#6. Politics Turns Politicians Into Helpless Children
A woman we’ll call “Alice” worked as the chief aid to one of the men who ran the state of California, which in reality meant she played the role of babysitter to a grown man for several years of her life. … “There’s a culture in the capitol: you get drivers, you get a staff, you get an office, and you’re instantly gifted with a lot of money from your campaign and your ‘officeholder’ account. … It’s like being some sort of weird celebrity. Not to mention the 'Secret Ticket Phone Line’ for the legislator and their staffers.” What she’s referring to there is a dedicated line for politicians to request tickets to NBA games, etc., a line that, incidentally, is run by British Petroleum. Don’t worry – the law doesn’t consider it bribery.
JP Morgan Chase, the Foreign Corrupt Practice Act, and the Corruption of America
The Justice Department has just obtained documents showing that JPMorgan Chase, Wall Street’s biggest bank, has been hiring the children of China’s ruling elite in order to secure “existing and potential business opportunities” from Chinese government-run companies. “You all know I have always been a big believer of the Sons and Daughters program,” says one JP Morgan executive in an email, because “it almost has a linear relationship” to winning assignments to advise Chinese companies. The documents even include spreadsheets that list the bank’s “track record” for converting hires into business deals.
It’s a serious offense. But let’s get real. How different is bribing China’s “princelings,” as they’re called there, from Wall Street’s ongoing program of hiring departing U.S. Treasury officials, presumably in order to grease the wheels of official Washington? Timothy Geithner, Obama’s first Treasury Secretary, is now president of the private-equity firm Warburg Pincus; Obama’s budget director Peter Orszag is now a top executive at Citigroup.
Or, for that matter, how different is what JP Morgan did in China from Wall Street’s habit of hiring the children of powerful American politicians? (I don’t mean to suggest Chelsea Clinton got her hedge-fund job at Avenue Capital LLC, where she worked from 2006 to 2009, on the basis of anything other than her financial talents.)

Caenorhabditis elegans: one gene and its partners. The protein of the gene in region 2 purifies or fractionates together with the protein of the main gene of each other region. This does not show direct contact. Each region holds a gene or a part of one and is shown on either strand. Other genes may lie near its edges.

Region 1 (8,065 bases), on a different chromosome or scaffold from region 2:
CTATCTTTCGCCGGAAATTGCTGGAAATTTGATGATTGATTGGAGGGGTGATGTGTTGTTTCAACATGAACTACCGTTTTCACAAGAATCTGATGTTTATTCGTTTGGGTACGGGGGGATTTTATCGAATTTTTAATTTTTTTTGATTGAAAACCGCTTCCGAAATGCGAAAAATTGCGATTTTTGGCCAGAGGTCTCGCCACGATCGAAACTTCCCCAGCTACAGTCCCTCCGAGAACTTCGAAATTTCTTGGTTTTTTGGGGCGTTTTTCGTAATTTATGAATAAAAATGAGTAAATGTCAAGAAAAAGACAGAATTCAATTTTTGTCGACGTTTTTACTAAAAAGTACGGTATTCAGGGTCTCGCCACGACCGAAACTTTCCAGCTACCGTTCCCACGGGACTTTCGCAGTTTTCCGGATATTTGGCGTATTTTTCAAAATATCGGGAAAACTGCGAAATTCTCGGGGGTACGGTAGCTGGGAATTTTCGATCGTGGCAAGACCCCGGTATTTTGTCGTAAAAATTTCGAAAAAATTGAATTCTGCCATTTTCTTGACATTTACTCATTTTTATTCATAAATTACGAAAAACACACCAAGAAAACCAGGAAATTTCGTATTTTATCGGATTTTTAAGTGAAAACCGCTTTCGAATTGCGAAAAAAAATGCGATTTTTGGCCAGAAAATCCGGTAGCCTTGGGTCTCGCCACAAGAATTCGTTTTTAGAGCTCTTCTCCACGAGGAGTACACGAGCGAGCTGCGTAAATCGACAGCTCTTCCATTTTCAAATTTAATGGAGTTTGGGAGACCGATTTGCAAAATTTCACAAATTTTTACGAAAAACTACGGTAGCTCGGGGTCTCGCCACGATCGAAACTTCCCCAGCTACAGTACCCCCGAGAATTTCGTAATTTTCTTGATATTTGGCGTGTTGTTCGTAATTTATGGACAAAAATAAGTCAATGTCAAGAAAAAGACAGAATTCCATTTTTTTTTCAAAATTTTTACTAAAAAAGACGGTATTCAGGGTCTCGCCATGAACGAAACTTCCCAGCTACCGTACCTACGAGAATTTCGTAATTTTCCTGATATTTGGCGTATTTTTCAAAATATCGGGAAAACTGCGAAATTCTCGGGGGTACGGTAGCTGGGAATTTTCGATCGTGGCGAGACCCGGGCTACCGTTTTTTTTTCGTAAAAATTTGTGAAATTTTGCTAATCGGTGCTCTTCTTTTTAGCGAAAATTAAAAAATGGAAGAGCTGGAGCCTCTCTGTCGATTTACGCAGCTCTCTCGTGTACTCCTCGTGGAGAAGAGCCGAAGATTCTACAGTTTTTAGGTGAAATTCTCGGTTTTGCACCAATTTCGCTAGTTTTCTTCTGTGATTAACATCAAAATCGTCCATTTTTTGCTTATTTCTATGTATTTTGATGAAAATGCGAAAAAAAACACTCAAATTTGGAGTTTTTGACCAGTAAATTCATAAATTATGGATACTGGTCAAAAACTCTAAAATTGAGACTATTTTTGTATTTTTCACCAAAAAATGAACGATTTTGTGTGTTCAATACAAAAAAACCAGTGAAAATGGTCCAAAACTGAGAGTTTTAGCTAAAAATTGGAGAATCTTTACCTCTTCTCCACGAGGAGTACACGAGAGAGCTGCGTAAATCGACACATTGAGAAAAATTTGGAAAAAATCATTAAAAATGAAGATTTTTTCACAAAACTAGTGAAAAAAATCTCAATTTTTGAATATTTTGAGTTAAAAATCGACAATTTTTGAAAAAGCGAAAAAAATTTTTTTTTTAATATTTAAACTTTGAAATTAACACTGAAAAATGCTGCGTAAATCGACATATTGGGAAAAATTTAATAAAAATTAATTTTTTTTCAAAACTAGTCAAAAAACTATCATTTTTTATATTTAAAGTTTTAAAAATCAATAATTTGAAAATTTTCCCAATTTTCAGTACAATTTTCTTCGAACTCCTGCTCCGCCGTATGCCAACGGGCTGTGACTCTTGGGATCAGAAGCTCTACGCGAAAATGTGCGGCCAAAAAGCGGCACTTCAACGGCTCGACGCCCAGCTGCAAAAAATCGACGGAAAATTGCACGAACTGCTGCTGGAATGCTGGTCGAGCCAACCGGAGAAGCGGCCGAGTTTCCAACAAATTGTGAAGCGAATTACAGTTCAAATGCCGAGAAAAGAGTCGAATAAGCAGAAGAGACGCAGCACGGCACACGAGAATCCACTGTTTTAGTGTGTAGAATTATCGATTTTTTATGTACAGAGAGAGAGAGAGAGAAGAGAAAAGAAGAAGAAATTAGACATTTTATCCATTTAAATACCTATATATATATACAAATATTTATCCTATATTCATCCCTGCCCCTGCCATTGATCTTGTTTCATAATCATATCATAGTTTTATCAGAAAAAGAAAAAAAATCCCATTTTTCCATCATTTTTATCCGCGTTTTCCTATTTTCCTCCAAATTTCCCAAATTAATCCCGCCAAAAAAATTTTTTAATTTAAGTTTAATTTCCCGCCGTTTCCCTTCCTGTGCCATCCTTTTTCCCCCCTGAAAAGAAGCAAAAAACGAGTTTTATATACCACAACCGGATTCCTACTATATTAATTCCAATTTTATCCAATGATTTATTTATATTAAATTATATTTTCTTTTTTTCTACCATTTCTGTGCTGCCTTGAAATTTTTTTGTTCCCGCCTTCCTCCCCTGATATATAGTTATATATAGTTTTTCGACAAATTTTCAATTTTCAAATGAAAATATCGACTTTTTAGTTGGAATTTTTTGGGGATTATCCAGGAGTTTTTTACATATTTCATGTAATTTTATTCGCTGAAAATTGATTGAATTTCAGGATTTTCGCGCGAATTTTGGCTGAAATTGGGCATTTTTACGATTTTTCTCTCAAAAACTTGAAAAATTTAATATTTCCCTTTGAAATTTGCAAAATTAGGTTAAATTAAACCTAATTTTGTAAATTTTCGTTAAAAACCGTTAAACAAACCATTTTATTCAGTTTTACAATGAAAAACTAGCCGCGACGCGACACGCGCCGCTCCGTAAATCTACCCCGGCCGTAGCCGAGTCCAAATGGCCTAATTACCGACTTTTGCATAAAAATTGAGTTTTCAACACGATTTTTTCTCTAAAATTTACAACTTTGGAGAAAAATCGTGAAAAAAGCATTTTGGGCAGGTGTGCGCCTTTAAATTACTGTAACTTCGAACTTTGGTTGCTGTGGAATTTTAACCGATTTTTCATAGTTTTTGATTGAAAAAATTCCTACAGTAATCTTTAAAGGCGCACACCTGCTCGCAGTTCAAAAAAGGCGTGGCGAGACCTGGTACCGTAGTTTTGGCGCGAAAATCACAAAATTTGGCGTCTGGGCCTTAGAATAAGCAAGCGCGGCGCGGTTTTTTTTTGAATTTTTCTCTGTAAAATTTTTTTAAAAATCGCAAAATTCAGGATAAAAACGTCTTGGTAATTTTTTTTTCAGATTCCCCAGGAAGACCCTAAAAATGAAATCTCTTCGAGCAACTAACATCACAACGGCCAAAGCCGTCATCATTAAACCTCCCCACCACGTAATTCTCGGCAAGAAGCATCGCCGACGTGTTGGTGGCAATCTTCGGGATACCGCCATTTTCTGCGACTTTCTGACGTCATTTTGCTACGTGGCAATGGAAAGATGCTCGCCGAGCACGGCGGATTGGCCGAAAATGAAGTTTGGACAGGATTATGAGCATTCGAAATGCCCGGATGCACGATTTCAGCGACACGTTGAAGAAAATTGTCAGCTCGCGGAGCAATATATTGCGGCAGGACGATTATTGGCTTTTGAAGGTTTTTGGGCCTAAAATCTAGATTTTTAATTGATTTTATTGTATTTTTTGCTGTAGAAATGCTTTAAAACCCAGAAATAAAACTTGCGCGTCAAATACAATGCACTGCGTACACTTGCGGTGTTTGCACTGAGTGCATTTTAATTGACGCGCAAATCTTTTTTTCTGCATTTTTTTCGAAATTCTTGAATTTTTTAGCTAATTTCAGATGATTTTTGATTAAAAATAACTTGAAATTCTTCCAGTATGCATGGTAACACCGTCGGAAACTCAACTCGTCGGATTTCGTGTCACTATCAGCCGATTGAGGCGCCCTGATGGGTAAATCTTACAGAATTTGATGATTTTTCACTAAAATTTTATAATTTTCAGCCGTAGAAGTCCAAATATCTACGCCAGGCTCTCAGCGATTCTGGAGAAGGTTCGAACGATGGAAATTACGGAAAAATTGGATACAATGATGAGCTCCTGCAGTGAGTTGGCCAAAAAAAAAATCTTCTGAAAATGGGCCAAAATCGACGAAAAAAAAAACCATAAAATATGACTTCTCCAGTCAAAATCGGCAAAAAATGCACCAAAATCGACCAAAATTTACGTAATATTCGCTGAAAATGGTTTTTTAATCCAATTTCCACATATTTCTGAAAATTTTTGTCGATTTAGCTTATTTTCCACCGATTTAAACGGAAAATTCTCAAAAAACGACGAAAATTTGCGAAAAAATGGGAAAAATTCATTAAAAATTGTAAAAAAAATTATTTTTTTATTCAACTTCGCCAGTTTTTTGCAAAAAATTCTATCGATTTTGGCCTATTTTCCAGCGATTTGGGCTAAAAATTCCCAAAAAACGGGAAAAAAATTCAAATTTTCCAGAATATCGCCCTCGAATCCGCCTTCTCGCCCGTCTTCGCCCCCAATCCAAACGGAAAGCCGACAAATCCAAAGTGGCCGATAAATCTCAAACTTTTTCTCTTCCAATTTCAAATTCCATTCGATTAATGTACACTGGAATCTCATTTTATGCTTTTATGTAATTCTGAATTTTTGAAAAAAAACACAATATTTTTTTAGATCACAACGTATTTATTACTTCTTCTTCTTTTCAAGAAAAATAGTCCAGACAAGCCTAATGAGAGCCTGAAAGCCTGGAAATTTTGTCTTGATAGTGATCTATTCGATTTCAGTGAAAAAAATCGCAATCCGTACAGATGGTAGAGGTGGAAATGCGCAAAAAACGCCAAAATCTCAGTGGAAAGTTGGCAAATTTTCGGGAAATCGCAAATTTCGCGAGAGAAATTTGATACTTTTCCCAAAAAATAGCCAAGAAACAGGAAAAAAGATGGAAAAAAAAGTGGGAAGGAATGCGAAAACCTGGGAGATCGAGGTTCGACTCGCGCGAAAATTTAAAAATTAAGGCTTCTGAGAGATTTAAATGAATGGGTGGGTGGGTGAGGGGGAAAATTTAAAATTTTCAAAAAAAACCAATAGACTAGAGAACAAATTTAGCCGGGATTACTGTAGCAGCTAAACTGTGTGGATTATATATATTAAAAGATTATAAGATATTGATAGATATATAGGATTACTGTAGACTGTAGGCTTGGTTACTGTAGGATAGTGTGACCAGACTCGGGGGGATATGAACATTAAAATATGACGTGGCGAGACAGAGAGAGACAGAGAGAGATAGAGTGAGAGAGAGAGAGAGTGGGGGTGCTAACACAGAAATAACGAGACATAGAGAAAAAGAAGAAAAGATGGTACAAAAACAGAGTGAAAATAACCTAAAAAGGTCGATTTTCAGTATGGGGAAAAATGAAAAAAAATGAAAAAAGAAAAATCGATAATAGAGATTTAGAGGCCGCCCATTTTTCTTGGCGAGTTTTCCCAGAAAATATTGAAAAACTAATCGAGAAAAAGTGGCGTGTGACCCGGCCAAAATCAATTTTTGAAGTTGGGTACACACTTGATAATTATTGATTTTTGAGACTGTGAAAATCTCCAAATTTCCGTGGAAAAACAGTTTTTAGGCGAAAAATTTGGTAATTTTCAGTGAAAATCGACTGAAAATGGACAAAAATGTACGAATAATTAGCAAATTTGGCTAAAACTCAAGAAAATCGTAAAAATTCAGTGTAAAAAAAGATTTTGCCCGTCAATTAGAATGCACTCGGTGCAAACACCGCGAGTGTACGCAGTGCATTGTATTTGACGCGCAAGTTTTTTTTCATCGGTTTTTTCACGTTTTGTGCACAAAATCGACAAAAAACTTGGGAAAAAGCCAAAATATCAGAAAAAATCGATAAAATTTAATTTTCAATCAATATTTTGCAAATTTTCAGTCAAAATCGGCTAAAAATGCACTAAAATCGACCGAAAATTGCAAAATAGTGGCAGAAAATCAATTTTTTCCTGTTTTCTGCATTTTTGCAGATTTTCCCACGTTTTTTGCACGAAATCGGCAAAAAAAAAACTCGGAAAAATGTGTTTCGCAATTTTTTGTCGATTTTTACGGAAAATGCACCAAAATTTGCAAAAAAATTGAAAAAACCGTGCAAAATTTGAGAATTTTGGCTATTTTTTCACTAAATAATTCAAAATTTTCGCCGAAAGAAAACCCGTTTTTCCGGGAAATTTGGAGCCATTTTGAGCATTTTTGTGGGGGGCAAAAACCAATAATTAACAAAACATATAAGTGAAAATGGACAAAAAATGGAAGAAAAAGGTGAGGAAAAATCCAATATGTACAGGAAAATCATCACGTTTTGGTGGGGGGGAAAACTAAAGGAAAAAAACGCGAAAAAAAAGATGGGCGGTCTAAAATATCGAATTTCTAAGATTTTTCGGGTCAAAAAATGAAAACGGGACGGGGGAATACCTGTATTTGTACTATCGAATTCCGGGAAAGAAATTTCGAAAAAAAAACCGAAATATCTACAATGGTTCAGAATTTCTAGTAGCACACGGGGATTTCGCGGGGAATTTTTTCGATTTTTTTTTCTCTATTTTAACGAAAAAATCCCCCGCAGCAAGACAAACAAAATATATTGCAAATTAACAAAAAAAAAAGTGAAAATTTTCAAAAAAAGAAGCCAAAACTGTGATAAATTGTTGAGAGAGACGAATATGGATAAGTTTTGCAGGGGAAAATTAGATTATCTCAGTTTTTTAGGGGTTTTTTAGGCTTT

And how much worse is JP Morgan’s putative offense in China than the torrent of money JP Morgan and every other major Wall Street bank is pouring into the campaign coffers of American politicians – making the Street one of the major backers of Democrats as well as Republicans?
The Foreign Corrupt Practices Act, under which JP Morgan could be indicted for the favors it has bestowed in China, is quite strict. It prohibits American companies from paying money or offering anything of value to foreign officials for the purpose of “securing any improper advantage.” Hiring one of their children can certainly qualify as a gift, even without any direct benefit to the official.
JP Morgan couldn’t even defend itself by arguing it didn’t make any particular deal or get any specific advantage as a result of the hires. Under the Act, the gift doesn’t have to be linked to any particular benefit to the American firm as long as it’s intended to generate an advantage its competitors don’t enjoy.
Compared to this, corruption of American officials is a breeze. Consider, for example, Countrywide Financial’s generous “Friends of Angelo” lending program, named after its chief executive, Angelo R. Mozilo, that gave discounted mortgages to influential members of Congress and their staffs before the housing bubble burst. No criminal or civil charges have ever been filed related to these loans.
Even before the Supreme Court’s shameful 2010 “Citizens United” decision – equating corporations with human beings under the First Amendment, and thereby shielding much corporate political spending – Republican appointees to the Court had done everything they could to blunt anti-bribery laws in the United States. In 1999, in “United States v. Sun-Diamond Growers,” Justice Scalia, writing for the Court, interpreted an anti-bribery law so loosely as to allow corporations to give gifts to public officials unless the gifts are linked to specific policies.